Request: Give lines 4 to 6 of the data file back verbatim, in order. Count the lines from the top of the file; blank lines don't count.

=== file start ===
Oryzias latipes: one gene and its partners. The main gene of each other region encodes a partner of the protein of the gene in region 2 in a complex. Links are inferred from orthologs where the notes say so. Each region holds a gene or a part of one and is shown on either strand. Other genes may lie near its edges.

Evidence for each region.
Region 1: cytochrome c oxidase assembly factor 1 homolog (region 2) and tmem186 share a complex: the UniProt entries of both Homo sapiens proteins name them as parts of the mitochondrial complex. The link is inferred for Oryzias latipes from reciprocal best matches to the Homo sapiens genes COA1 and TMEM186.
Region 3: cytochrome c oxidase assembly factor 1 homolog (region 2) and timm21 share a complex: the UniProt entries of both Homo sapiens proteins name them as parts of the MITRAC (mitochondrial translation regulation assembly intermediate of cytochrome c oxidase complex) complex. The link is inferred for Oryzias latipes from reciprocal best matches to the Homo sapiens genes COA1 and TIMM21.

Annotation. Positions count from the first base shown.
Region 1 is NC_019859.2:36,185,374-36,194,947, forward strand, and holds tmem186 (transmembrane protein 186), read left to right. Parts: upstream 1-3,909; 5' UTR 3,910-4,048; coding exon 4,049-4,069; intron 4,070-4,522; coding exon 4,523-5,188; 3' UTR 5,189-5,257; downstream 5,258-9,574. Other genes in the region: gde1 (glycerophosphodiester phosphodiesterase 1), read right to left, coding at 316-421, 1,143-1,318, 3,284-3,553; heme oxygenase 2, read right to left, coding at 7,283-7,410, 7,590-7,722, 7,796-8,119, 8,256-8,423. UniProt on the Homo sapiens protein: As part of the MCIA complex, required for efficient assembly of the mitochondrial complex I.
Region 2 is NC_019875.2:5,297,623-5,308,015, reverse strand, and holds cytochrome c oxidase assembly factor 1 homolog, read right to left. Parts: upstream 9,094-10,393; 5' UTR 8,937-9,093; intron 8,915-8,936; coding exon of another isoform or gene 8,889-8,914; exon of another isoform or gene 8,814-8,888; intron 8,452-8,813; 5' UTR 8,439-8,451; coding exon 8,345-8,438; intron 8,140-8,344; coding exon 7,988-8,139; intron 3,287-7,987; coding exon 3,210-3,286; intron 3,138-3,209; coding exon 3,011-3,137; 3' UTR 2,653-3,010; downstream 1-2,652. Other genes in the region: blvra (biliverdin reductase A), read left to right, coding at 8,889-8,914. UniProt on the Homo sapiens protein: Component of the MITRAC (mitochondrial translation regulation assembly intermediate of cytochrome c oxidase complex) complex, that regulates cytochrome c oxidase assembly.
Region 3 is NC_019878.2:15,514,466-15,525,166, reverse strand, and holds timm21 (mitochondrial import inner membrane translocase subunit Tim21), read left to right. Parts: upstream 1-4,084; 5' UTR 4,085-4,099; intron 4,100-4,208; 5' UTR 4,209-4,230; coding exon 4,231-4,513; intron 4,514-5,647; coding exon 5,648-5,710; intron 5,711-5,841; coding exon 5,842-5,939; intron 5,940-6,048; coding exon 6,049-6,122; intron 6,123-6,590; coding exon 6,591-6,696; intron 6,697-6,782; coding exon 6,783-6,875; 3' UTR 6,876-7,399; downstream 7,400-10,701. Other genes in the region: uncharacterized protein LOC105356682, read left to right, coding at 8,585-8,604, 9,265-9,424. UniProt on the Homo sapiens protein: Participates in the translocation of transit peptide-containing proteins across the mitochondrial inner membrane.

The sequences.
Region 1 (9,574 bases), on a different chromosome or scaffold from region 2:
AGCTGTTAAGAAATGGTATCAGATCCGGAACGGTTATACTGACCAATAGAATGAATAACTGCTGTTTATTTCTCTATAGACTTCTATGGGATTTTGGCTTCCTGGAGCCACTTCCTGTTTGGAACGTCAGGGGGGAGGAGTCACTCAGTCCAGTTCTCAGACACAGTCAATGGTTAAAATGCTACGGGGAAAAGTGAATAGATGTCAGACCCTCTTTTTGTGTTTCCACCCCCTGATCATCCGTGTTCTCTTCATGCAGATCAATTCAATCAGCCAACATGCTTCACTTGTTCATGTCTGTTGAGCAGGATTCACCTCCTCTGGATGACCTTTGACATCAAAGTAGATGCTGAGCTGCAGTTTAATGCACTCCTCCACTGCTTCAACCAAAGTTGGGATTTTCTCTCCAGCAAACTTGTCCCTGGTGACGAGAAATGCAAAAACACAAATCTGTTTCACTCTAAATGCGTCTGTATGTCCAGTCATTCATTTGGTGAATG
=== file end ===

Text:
Region 3: cytochrome c oxidase assembly factor 1 homolog (region 2) and timm21 share a complex: the UniProt entries of both Homo sapiens proteins name them as parts of the MITRAC (mitochondrial translation regulation assembly intermediate of cytochrome c oxidase complex) complex. The link is inferred for Oryzias latipes from reciprocal best matches to the Homo sapiens genes COA1 and TIMM21.

Annotation. Positions count from the first base shown.
Region 1 is NC_019859.2:36,185,374-36,194,947, forward strand, and holds tmem186 (transmembrane protein 186), read left to right. Parts: upstream 1-3,909; 5' UTR 3,910-4,048; coding exon 4,049-4,069; intron 4,070-4,522; coding exon 4,523-5,188; 3' UTR 5,189-5,257; downstream 5,258-9,574. Other genes in the region: gde1 (glycerophosphodiester phosphodiesterase 1), read right to left, coding at 316-421, 1,143-1,318, 3,284-3,553; heme oxygenase 2, read right to left, coding at 7,283-7,410, 7,590-7,722, 7,796-8,119, 8,256-8,423. UniProt on the Homo sapiens protein: As part of the MCIA complex, required for efficient assembly of the mitochondrial complex I.